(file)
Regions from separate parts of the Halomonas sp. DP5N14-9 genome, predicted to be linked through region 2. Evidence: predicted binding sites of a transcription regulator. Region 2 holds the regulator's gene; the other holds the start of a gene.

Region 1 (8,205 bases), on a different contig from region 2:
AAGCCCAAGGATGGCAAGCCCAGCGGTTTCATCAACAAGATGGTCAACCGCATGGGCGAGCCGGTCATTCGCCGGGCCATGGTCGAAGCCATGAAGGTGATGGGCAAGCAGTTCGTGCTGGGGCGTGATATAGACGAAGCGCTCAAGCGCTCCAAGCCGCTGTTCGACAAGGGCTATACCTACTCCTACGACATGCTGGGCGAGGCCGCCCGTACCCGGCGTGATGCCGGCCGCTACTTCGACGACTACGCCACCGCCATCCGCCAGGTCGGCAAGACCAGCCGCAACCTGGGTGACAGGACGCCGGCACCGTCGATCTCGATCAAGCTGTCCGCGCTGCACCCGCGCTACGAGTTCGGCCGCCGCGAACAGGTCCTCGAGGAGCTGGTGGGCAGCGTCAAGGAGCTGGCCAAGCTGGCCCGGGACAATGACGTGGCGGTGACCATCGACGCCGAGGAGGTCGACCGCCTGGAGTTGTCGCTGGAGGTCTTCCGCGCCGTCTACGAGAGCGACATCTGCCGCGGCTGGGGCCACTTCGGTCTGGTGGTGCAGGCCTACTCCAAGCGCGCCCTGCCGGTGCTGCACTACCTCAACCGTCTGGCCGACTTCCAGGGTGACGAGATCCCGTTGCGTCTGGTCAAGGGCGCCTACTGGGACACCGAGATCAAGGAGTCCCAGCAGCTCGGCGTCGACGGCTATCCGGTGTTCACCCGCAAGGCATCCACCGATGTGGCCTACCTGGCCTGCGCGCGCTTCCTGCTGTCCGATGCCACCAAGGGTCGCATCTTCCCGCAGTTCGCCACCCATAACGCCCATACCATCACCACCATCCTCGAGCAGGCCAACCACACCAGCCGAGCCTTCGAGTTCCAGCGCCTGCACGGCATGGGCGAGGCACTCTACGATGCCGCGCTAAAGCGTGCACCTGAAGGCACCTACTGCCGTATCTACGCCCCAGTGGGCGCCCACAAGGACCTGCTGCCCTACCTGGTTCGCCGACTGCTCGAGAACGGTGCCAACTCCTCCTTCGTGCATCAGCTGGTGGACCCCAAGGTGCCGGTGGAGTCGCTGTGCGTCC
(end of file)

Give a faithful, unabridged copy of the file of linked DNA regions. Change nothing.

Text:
Regions from separate parts of the Halomonas sp. DP5N14-9 genome, predicted to be linked through region 2. Evidence: predicted binding sites of a transcription regulator. Region 2 holds the regulator's gene; the other holds the start of a gene.

Region 1 (8,205 bases), on a different contig from region 2:
AAGCCCAAGGATGGCAAGCCCAGCGGTTTCATCAACAAGATGGTCAACCGCATGGGCGAGCCGGTCATTCGCCGGGCCATGGTCGAAGCCATGAAGGTGATGGGCAAGCAGTTCGTGCTGGGGCGTGATATAGACGAAGCGCTCAAGCGCTCCAAGCCGCTGTTCGACAAGGGCTATACCTACTCCTACGACATGCTGGGCGAGGCCGCCCGTACCCGGCGTGATGCCGGCCGCTACTTCGACGACTACGCCACCGCCATCCGCCAGGTCGGCAAGACCAGCCGCAACCTGGGTGACAGGACGCCGGCACCGTCGATCTCGATCAAGCTGTCCGCGCTGCACCCGCGCTACGAGTTCGGCCGCCGCGAACAGGTCCTCGAGGAGCTGGTGGGCAGCGTCAAGGAGCTGGCCAAGCTGGCCCGGGACAATGACGTGGCGGTGACCATCGACGCCGAGGAGGTCGACCGCCTGGAGTTGTCGCTGGAGGTCTTCCGCGCCGTCTACGAGAGCGACATCTGCCGCGGCTGGGGCCACTTCGGTCTGGTGGTGCAGGCCTACTCCAAGCGCGCCCTGCCGGTGCTGCACTACCTCAACCGTCTGGCCGACTTCCAGGGTGACGAGATCCCGTTGCGTCTGGTCAAGGGCGCCTACTGGGACACCGAGATCAAGGAGTCCCAGCAGCTCGGCGTCGACGGCTATCCGGTGTTCACCCGCAAGGCATCCACCGATGTGGCCTACCTGGCCTGCGCGCGCTTCCTGCTGTCCGATGCCACCAAGGGTCGCATCTTCCCGCAGTTCGCCACCCATAACGCCCATACCATCACCACCATCCTCGAGCAGGCCAACCACACCAGCCGAGCCTTCGAGTTCCAGCGCCTGCACGGCATGGGCGAGGCACTCTACGATGCCGCGCTAAAGCGTGCACCTGAAGGCACCTACTGCCGTATCTACGCCCCAGTGGGCGCCCACAAGGACCTGCTGCCCTACCTGGTTCGCCGACTGCTCGAGAACGGTGCCAACTCCTCCTTCGTGCATCAGCTGGTGGACCCCAAGGTGCCGGTGGAGTCGCTGTGCGTCC